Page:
PRleap sucks. The last time I tried to submit a PR they wouldn’t take my log in info and all their help features were down. (got ‘not found’ when I tried to reset password and trying to access faq’s) How these guys stay in business is beyond me! Easily the worst company I’ve ever dealt with!!

  • John

    Prleap sucks – to put it bluntly. They continue to refuse my press release because they want me to upgrade. They claim my press releases are written very well but my site has affiliate links (Adsense only) and they refuse to “promote sites with affiliate links.” Yet, Google ranks my site at a PR7 because of its unique content. If I were Google I would stop indexing PrLeap pages because it’s obvious PrLeap does not like Adsense.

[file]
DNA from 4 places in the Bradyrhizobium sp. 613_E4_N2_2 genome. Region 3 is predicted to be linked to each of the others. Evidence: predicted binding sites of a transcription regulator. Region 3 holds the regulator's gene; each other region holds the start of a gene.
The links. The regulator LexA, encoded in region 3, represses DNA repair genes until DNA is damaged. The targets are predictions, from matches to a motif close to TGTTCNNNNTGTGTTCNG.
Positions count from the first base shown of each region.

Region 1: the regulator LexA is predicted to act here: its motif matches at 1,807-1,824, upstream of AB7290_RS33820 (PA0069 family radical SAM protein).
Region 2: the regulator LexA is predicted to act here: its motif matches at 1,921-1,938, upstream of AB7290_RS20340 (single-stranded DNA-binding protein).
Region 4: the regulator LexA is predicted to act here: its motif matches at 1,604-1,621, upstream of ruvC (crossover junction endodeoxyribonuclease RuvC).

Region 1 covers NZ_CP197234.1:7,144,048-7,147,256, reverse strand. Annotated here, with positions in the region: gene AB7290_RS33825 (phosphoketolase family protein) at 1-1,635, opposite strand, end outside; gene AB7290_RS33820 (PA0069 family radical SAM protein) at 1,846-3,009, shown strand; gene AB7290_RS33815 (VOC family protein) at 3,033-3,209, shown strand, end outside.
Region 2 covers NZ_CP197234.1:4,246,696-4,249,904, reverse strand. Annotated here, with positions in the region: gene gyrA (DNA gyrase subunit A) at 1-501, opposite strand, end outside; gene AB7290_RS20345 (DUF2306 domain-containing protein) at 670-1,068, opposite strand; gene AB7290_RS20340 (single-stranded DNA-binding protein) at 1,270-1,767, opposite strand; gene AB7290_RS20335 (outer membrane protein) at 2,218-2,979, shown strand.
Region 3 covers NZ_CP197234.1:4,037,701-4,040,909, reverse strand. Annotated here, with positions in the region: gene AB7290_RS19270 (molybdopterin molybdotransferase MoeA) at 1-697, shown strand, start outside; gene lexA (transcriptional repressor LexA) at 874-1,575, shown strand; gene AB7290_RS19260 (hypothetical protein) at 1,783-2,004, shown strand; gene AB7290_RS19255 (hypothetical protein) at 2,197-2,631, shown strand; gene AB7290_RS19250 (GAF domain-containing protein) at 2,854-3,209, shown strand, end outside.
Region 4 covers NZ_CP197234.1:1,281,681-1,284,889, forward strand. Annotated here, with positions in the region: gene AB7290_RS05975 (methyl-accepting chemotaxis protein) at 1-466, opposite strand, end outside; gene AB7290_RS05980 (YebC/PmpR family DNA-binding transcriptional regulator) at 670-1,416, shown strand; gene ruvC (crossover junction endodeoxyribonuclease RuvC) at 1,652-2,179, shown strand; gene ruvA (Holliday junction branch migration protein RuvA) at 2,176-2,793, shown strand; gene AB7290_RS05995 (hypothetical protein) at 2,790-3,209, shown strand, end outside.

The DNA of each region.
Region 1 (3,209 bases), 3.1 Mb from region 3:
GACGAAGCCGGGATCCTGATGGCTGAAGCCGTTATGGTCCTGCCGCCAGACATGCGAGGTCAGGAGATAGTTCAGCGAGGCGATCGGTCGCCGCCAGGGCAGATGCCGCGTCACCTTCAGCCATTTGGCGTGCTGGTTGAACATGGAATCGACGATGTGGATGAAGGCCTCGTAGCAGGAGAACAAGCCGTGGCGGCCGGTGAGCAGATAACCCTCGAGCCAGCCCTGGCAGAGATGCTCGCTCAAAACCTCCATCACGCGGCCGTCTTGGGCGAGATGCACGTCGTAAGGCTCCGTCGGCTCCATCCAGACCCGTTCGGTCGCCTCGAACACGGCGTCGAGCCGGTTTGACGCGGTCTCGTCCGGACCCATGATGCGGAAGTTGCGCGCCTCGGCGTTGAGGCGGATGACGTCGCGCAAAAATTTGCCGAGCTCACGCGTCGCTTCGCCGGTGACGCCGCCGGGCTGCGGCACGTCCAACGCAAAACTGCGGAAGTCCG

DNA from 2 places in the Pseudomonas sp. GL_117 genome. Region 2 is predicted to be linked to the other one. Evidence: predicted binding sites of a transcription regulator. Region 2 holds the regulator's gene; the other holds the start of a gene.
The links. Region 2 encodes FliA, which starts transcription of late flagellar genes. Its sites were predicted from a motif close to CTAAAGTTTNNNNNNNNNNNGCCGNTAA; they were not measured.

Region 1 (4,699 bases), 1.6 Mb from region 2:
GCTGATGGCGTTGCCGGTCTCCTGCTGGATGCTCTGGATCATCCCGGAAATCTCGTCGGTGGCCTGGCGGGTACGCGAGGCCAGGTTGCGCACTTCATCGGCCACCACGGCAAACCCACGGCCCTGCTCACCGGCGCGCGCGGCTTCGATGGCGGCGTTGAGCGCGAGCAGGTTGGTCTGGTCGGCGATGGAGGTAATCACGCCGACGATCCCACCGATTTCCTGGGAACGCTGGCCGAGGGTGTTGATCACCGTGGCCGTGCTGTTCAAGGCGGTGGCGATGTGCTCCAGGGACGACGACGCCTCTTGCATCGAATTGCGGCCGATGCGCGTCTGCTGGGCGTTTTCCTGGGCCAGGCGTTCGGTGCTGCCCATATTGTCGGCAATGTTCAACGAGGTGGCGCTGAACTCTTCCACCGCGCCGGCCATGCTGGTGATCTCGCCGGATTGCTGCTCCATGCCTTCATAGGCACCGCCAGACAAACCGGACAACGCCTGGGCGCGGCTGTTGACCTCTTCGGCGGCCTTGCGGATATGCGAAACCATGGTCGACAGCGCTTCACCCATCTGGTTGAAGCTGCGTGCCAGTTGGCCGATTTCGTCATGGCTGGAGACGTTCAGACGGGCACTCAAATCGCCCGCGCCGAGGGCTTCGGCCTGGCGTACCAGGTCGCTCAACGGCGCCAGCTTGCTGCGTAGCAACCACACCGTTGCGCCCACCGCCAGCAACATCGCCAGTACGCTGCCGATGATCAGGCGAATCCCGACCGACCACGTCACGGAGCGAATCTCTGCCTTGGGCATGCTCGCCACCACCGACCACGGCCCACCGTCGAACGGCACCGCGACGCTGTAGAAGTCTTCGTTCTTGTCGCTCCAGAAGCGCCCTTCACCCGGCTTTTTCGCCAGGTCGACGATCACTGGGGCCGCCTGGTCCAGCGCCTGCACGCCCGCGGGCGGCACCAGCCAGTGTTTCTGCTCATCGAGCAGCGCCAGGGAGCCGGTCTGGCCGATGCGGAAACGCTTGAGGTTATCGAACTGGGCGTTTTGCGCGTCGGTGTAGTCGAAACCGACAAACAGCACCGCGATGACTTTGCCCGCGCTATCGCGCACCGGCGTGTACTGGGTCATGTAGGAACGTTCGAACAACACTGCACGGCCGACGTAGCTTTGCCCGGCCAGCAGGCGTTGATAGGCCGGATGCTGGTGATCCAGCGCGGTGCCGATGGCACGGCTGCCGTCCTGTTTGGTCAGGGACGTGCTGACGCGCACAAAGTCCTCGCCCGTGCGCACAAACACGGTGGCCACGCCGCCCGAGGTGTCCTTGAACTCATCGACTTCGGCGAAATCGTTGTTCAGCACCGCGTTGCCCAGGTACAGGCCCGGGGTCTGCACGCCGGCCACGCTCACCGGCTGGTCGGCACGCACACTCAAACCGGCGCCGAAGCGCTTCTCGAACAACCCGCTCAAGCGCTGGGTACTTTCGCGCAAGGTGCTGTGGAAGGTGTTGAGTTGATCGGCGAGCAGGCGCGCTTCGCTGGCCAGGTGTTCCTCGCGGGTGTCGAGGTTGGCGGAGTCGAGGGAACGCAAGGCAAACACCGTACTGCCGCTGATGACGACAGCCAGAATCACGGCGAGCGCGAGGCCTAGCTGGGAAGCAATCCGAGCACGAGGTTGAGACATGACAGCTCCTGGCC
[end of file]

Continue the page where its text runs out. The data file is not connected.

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  • Shawn

    This may be a little late, but I agree with John. PRLeap constantly rejected my releases when they were free, but told me they would be happy to allow them if I upgraded. What BS! If it sucked so much in the first place, why allow it (even if I paid)?

    I just recently stumbled upon (literally with SU) a new service and my first release was approved and it was free:

  • looking for online press release companies and i was researching prleap. they’re pretty expensive now ($49) but there are some other cheaper options like to get into Google news

    that has helped me out so hopefully it’ll help someone else out going for cheaper distribution than PRleap

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  • Thanks..

  • I have tried all of them. I tried PRweb, PRleap, and and Media wire. They are all pricey the more options you add. I have to agree with Shawn. I went ahead with his advice and used and I must say for $69.00 they wrote my press release and it showed up all over. I could not find that deal anywhere else. I will be using them again. Thanks Shawn for the tip